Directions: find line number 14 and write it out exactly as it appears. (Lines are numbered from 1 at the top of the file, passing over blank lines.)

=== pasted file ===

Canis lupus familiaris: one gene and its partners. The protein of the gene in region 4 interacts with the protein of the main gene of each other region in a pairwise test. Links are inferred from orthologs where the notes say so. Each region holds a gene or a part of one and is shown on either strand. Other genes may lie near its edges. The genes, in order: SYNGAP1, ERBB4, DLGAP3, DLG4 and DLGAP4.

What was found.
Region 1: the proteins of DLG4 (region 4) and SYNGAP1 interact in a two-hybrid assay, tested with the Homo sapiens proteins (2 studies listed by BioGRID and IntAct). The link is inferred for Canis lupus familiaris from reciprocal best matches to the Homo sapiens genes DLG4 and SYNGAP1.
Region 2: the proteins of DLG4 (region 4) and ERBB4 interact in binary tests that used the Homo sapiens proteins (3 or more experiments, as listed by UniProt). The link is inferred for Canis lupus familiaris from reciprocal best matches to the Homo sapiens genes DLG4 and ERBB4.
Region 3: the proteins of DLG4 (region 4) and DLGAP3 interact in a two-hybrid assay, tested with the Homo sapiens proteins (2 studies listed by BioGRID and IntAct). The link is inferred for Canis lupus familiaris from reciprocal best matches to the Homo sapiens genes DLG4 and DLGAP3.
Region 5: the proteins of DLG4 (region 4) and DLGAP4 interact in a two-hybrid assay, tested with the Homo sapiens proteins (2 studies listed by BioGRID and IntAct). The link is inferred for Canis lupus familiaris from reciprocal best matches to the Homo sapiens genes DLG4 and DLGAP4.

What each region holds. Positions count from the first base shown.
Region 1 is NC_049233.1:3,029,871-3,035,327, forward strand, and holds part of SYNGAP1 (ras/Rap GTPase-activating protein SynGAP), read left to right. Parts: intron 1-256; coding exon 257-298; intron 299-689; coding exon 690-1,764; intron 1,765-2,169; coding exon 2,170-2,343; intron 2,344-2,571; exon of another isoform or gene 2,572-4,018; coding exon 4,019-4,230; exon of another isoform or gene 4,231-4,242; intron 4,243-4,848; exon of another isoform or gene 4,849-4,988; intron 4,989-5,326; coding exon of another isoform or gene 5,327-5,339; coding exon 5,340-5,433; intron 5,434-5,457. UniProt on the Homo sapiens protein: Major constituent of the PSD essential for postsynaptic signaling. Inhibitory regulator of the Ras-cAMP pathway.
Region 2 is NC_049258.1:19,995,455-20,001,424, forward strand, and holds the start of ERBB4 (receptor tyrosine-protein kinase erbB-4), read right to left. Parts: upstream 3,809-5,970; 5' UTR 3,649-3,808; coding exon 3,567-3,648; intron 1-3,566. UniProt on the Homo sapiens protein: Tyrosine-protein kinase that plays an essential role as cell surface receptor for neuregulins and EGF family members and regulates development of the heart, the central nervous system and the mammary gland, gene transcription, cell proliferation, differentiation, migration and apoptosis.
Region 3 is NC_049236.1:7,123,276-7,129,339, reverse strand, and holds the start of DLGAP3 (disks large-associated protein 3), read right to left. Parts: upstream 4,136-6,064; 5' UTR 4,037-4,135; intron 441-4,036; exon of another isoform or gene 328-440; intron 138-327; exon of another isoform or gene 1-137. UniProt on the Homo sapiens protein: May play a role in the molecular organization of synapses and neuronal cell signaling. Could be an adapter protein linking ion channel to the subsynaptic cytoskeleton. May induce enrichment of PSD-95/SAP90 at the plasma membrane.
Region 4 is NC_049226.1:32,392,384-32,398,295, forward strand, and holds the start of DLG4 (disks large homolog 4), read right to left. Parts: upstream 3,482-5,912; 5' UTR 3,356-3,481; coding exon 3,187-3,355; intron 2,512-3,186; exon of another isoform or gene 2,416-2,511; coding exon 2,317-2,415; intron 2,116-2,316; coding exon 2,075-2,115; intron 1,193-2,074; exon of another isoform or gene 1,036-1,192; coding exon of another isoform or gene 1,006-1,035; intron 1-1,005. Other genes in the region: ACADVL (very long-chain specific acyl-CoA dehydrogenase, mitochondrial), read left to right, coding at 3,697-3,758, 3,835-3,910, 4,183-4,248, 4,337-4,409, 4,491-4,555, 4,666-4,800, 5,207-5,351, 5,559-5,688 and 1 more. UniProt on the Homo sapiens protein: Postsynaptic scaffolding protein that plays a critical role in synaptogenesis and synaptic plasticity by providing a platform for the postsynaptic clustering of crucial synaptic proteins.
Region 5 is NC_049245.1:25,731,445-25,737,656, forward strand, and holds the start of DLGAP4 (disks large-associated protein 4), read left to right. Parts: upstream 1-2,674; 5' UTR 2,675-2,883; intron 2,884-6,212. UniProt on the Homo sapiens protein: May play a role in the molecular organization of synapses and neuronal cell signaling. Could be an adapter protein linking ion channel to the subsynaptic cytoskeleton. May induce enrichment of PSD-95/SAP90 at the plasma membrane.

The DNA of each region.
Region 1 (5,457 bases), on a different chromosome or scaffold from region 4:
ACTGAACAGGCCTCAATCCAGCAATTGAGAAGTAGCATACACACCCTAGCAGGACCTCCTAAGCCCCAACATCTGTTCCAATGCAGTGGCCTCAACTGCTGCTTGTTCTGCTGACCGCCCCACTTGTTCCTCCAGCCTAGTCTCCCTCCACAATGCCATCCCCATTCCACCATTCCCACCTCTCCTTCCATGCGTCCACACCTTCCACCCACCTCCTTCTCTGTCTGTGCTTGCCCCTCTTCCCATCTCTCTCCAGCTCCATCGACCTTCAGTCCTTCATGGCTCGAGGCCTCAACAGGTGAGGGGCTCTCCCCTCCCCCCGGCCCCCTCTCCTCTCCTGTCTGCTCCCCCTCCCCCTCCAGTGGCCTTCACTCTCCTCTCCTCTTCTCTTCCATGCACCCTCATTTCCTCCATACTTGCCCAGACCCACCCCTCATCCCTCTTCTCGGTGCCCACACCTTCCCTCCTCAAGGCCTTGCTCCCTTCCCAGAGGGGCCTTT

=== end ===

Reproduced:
Region 1 (5,457 bases), on a different chromosome or scaffold from region 4: